Declaration of Independence

We hold these truths to be self-evident, that all men are created equal, that they are endowed by their Creator with certain unalienable Rights, that among these are Life, Liberty and the pursuit of Happiness. - That to secure these rights, Governments are instituted among Men, deriving their just powers from the consent of the governed.

Wednesday, April 6, 2011

Mary Walton Morris

Mary Walton married Lewis Morris, signer of the Declaration of Independence, in 1749. She came from a well-known family of merchants in New York City. The family business was started by her grandfather, William Walton, and continued after his death by her father, Jacob Walton, and his brother William. Her mother was Maria Beekman, daughter of Dr. Gerardus Beekman. According to James Grant Wilson's History of New York City, the "most historic family of merchants was that of Walton, whose wealth was cited in parliament to show the wealth of the Province."

Mary was a very capable, well-trained, and thrifty housewife in spite of her wealth and social position. She was an active partner with her husband in rural life when he inherited the family manorial estate of Morrisania. Mary and Lewis were parents of ten children: Lewis, Jacob, William, James Staats, Richard V., Catharine, Mary, Sarah, and Helena. Their three oldest sons served with honor and great credit in the Revolutionary Army.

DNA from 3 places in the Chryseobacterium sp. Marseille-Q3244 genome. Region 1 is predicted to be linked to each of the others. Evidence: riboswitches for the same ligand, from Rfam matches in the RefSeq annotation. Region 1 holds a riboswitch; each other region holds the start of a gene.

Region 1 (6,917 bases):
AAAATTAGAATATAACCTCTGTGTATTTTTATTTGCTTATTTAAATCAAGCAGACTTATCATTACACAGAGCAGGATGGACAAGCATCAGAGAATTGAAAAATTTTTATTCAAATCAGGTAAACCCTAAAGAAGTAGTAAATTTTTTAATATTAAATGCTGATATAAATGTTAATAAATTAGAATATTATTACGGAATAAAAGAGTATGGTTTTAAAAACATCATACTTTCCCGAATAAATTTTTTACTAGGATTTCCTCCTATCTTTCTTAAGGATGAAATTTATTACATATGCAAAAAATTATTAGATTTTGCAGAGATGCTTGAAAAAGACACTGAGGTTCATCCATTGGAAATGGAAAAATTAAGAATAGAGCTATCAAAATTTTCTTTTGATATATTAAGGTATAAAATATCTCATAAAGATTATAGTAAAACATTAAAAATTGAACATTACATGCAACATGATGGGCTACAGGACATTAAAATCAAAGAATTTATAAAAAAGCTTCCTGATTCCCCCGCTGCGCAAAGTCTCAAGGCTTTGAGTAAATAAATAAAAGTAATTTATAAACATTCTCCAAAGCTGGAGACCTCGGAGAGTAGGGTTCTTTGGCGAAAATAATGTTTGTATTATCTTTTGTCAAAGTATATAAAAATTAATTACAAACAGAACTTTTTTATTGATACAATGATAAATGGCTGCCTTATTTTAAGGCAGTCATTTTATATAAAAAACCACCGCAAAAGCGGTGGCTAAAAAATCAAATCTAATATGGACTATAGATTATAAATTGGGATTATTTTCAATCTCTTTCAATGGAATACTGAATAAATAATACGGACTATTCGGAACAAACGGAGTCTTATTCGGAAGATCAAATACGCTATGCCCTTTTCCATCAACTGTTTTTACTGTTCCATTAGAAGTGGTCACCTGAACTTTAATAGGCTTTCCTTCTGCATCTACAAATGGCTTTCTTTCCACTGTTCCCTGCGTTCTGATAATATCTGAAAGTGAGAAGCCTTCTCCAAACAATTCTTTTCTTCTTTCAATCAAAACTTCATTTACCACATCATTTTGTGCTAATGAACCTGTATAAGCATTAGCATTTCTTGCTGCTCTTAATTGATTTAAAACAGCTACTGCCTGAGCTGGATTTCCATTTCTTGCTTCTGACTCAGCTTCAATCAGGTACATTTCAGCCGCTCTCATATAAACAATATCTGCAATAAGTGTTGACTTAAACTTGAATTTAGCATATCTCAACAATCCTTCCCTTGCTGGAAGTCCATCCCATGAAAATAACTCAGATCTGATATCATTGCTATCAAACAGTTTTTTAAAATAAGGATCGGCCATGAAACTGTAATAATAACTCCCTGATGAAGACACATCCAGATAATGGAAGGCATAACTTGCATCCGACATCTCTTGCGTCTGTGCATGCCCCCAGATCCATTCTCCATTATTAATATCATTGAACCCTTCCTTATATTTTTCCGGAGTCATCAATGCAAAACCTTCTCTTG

Even though the Walton's large property was close to New York City and would probably suffer from war, Lewis encouraged leaders in New York to resist British efforts to encroach on the rights of the people. When he signed the Declaration of Independence, he became a marked man. His family fled to safety, but his estate was nearly destroyed with his house ruined, his farm wasted, his cattle driven away and his forest of a thousand acres destroyed.

Lewis retired from Congress in 1777 and was succeeded by his brother, Gouverneur Morris. Lewis, however, continued to be active in public affairs as a member of the state legislature and in the field with the state militia. After the Revolutionary War ended and the British left America, the Morris family returned to Morrisania and "cheerfully" worked to return the nearly ruined estate to resemble a home.

Mary Walton Morris and Lewis Morris were both laid to rest in the family vault located at St. Ann's Church (Episcopal), St. Ann's Avenue and 40th Street, Bronx, New York.

Facts and quotes are from Wives of the Signers: The women behind the Declaration of Independence, pp. 126-132.

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